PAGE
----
Well, naturally the British were in a panic when they heard this, and of course they didn’t believe it. One of their first orders was to ask their ambassador in Britain to approach Prime Minister Mossadegh or one of his aides and find out how much money did he really want them to put in his Swiss bank account so he could forget all this foolishness. But it turned out it wasn’t just Mossadegh; it was the entire Iranian people. It wouldn’t have worked even if you could have bribed the prime minister because the entire people of Iran had grasped onto this cause. The British tried everything. They blockaded the port where the oil was exported from. They forced all their experts who could run the refinery to go back to Britain, and of course they had been very careful not to train any Iranians in how to run that refinery. They prevented agricultural and manufactured goods from getting into Iran. They took Iran to the United Nations. They took Iran to the World Court. None of this worked, so the British finally decided, “We’re going to have to overthrow the government of Iran; we’re going to overthrow Prime Minister Mossadegh.” They began to plan this, but Mossadegh found out what they were doing and he did the only thing that he could have done to protect himself, which was, he closed the British embassy and he sent home all of the British diplomats, including, of course, all of the secret agents who were planning the coup.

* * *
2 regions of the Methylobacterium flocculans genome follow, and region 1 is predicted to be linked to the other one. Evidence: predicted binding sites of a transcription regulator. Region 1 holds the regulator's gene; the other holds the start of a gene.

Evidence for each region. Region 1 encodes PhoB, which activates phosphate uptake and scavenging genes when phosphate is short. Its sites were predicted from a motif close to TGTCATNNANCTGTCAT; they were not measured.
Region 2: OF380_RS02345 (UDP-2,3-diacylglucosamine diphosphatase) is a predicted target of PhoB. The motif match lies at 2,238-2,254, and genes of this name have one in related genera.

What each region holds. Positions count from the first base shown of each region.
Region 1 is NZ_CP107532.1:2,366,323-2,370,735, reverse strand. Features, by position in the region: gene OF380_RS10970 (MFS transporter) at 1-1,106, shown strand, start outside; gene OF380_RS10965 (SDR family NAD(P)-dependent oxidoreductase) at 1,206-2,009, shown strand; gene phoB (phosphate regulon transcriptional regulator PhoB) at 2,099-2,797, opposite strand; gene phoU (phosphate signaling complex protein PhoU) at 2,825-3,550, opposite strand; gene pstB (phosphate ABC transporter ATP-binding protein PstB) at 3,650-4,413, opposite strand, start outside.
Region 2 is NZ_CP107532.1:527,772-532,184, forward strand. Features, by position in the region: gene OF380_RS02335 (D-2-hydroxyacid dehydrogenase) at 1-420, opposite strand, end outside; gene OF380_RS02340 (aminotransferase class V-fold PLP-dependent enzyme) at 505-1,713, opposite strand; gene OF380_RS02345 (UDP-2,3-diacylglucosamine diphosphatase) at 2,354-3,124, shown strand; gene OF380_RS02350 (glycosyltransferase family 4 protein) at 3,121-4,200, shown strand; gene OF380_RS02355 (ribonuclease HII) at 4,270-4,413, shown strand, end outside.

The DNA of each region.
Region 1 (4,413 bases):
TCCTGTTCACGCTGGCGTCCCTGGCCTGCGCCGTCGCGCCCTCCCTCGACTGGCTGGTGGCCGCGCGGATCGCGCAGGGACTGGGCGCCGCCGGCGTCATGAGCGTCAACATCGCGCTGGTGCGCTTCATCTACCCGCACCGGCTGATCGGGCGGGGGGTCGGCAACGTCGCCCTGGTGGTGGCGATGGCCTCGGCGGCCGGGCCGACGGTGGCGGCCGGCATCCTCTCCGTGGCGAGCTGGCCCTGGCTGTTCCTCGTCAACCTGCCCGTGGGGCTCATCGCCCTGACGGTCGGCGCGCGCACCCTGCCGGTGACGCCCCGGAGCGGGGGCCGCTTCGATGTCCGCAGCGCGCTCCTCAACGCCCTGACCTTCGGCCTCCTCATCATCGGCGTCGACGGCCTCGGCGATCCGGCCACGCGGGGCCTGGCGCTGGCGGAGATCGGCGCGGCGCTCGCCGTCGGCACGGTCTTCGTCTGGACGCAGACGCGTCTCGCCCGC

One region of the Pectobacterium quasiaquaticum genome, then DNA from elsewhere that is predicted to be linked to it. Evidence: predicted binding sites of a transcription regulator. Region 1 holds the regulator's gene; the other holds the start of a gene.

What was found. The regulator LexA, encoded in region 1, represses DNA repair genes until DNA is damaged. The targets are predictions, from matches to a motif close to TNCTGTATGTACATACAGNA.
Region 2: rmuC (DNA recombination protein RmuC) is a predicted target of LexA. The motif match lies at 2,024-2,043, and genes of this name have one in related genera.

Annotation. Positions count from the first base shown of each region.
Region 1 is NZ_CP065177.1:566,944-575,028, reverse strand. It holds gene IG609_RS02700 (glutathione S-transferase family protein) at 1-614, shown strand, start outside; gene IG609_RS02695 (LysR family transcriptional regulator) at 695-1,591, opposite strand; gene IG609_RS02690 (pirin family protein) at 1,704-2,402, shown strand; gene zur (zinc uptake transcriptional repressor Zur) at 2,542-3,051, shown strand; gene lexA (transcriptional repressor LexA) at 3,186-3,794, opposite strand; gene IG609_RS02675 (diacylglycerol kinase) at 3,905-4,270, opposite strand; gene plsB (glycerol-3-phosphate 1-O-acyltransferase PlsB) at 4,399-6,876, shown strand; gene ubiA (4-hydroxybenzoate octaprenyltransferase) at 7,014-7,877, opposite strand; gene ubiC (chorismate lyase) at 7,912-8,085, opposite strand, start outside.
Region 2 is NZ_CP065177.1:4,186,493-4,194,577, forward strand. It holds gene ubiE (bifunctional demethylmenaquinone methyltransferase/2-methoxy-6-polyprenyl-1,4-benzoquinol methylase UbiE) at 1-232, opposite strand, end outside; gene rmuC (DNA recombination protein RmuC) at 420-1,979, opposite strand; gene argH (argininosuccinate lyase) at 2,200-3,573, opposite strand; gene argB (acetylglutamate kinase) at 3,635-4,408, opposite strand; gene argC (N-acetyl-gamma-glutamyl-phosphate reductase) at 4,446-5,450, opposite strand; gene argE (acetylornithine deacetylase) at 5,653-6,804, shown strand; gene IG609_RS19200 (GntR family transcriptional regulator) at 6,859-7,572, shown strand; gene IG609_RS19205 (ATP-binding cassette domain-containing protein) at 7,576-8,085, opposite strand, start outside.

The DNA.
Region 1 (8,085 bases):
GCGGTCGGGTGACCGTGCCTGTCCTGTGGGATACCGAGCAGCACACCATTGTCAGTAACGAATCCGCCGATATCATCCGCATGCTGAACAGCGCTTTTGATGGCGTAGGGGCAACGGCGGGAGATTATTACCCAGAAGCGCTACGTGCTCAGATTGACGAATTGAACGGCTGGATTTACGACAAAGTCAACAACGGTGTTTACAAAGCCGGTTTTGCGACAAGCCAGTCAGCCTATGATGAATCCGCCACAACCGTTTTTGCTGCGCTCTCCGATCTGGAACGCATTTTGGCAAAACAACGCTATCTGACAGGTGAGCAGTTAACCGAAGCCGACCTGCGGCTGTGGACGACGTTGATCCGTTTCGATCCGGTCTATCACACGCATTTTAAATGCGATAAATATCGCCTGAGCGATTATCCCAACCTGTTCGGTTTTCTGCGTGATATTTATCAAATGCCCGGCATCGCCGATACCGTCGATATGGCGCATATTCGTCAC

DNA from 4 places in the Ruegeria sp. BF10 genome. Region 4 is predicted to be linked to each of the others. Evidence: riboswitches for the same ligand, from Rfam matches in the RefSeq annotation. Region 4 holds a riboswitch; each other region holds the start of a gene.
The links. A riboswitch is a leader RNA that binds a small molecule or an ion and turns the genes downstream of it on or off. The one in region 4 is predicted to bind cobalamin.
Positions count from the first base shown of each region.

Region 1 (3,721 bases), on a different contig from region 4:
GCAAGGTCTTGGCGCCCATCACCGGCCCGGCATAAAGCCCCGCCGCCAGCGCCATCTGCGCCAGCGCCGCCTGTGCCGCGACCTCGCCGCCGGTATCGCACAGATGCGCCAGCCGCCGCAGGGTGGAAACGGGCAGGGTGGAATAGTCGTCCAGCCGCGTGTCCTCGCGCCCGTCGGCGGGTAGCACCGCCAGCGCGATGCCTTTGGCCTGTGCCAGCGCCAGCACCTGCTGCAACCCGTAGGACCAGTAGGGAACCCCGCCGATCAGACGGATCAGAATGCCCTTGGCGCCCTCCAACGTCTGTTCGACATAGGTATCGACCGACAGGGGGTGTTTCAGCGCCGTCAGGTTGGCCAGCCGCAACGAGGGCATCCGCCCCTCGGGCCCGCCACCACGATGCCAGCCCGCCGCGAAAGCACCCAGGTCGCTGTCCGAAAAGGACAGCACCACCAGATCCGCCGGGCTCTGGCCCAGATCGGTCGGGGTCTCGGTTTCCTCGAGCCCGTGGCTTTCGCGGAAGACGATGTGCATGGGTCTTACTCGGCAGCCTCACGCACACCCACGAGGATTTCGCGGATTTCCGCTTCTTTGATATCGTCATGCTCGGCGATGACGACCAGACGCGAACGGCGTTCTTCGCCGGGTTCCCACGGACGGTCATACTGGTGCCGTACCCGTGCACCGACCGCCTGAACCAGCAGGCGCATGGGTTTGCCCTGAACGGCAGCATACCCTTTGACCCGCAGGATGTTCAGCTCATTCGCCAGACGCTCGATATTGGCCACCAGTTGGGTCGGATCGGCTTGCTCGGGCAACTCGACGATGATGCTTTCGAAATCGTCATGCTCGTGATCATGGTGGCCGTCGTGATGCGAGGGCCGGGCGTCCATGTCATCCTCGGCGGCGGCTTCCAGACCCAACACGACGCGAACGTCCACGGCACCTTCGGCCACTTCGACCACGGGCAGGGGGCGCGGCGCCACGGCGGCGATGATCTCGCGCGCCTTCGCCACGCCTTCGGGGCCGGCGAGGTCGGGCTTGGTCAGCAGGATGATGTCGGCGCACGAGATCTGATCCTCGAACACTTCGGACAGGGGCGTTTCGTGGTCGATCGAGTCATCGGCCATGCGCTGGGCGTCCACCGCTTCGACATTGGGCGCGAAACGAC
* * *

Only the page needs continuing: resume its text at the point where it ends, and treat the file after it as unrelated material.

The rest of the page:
Regime change in Iran

So now the British were really in a panic. They were losing their most valuable, richest, most lucrative property anywhere in the world to whom? Iranians? It was a huge shock. And then what happened was Prime Minister Churchill decided the only hope for them was to turn to the Americans and see if they could get the Americans to do this for them. So he approached President Truman and Truman said, “No. The CIA does not overthrow governments.” And that was true at the time, and the CIA had never overthrown a government up to that time. It was Truman’s idea that it could be used for intelligence gathering but not for that kind of operation.